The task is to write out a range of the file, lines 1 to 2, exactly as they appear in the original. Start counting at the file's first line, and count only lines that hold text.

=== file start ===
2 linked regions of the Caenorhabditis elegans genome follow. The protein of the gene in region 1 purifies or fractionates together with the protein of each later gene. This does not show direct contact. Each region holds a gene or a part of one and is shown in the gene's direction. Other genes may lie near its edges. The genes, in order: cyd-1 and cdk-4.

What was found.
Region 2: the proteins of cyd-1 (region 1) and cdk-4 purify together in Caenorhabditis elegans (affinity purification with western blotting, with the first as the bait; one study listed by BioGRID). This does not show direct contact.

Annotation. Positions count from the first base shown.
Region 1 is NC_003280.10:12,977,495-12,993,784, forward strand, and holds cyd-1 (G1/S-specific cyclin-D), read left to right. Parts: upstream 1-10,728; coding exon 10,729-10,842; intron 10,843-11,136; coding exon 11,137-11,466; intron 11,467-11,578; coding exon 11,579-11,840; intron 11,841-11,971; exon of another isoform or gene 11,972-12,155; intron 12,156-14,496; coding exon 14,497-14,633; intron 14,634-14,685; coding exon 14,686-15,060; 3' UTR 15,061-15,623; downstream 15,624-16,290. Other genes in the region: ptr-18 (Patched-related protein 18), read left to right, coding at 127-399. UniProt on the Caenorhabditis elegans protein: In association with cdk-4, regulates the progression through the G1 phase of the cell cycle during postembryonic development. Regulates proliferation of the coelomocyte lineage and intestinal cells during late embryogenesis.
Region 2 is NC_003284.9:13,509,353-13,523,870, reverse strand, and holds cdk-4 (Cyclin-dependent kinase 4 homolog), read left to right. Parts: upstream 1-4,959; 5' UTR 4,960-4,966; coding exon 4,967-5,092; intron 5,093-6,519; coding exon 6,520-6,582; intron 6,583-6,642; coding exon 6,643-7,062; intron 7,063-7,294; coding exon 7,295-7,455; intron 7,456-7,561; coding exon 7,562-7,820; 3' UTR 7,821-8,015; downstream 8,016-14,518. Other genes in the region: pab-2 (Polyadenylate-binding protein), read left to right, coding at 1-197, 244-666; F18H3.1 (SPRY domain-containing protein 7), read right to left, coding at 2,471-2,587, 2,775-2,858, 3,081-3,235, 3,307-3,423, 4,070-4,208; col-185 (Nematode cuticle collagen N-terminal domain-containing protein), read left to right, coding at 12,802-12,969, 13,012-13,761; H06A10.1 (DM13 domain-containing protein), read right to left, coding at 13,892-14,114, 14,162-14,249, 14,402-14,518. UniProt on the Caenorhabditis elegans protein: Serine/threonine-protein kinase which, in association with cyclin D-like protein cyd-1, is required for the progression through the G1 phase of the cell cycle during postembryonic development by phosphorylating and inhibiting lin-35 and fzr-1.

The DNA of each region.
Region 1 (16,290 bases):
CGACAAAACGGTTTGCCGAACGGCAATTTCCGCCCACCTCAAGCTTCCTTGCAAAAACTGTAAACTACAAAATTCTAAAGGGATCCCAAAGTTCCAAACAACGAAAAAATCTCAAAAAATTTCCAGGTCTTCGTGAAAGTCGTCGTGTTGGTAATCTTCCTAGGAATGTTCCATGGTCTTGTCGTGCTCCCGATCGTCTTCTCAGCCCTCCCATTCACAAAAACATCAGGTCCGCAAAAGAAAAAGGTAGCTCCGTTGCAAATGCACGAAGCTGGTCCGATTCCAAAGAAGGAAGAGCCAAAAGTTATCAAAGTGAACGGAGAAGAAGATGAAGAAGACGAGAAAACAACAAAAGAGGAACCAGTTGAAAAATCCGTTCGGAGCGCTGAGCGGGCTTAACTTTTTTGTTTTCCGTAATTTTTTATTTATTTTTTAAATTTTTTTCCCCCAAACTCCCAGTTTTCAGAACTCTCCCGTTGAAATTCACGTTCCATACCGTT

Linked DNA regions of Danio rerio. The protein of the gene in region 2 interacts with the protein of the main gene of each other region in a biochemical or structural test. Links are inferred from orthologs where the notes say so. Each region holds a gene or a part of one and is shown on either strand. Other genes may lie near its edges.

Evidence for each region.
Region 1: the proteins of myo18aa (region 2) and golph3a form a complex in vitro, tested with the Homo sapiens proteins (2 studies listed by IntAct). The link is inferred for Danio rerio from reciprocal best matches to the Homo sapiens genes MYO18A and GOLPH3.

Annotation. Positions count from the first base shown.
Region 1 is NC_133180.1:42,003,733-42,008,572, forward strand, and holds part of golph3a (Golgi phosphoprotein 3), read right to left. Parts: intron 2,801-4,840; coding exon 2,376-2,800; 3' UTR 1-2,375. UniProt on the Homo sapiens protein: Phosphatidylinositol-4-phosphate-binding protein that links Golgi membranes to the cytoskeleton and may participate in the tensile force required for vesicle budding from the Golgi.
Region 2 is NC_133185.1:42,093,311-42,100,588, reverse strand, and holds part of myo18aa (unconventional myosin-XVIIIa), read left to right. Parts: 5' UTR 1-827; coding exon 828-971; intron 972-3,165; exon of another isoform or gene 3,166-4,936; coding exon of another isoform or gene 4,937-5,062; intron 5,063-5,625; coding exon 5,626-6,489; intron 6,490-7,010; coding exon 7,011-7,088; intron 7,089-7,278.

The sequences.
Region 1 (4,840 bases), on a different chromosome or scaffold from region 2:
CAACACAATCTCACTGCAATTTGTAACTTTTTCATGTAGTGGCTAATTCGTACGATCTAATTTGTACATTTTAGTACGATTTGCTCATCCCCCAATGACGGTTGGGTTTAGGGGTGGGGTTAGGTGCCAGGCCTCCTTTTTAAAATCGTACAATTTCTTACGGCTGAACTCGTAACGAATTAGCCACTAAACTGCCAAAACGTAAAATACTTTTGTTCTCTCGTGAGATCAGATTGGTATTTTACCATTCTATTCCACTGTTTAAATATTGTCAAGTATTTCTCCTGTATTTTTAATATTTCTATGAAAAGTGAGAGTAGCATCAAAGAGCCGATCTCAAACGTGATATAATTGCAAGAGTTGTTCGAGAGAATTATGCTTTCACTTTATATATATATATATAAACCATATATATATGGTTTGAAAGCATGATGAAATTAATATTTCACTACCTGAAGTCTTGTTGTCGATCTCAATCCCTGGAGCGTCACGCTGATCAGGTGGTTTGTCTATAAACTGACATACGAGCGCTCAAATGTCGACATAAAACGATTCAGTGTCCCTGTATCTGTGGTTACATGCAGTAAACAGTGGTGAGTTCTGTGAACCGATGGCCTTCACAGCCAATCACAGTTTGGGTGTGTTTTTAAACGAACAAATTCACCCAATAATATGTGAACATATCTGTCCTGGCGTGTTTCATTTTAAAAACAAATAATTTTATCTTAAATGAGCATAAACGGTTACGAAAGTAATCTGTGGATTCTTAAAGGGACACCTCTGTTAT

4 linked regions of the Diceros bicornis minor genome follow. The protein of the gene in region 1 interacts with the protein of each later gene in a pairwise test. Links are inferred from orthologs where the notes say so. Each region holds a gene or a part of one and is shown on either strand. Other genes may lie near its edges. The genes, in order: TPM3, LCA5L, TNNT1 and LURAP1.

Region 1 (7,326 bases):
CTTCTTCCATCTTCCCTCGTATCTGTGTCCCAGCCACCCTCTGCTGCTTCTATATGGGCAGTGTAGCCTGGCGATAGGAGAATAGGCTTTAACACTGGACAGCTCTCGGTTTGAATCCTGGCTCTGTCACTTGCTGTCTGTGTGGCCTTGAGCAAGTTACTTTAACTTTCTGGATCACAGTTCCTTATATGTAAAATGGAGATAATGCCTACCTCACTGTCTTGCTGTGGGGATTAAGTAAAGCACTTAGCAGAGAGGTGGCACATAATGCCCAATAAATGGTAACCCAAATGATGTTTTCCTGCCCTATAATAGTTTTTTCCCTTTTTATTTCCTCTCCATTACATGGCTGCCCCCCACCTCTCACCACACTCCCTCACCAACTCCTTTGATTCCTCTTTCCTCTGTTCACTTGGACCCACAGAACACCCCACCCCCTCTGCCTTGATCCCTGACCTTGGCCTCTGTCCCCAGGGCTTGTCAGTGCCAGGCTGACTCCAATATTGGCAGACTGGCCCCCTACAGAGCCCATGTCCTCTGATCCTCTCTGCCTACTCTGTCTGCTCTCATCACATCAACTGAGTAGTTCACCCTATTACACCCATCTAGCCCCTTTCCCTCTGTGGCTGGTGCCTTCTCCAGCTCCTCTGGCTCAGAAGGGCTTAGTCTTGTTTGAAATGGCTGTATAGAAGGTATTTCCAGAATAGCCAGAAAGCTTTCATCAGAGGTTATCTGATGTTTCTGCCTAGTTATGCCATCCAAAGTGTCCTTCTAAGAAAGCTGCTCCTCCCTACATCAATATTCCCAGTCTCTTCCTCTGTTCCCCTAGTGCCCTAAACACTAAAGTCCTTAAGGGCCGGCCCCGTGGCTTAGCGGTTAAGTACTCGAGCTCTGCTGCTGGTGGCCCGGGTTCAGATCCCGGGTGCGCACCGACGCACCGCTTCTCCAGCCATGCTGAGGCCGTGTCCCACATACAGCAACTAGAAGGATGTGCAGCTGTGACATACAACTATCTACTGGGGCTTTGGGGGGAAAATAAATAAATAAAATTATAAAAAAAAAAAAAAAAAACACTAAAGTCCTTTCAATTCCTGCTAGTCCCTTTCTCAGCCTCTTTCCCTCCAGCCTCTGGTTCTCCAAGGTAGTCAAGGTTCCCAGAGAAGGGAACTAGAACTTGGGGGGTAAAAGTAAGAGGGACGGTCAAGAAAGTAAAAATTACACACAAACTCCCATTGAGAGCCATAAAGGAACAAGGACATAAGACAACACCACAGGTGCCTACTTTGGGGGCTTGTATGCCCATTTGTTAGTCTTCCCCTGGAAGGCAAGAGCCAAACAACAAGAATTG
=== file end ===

2 linked regions of the Caenorhabditis elegans genome follow. The protein of the gene in region 1 purifies or fractionates together with the protein of each later gene. This does not show direct contact. Each region holds a gene or a part of one and is shown in the gene's direction. Other genes may lie near its edges. The genes, in order: cyd-1 and cdk-4.

What was found.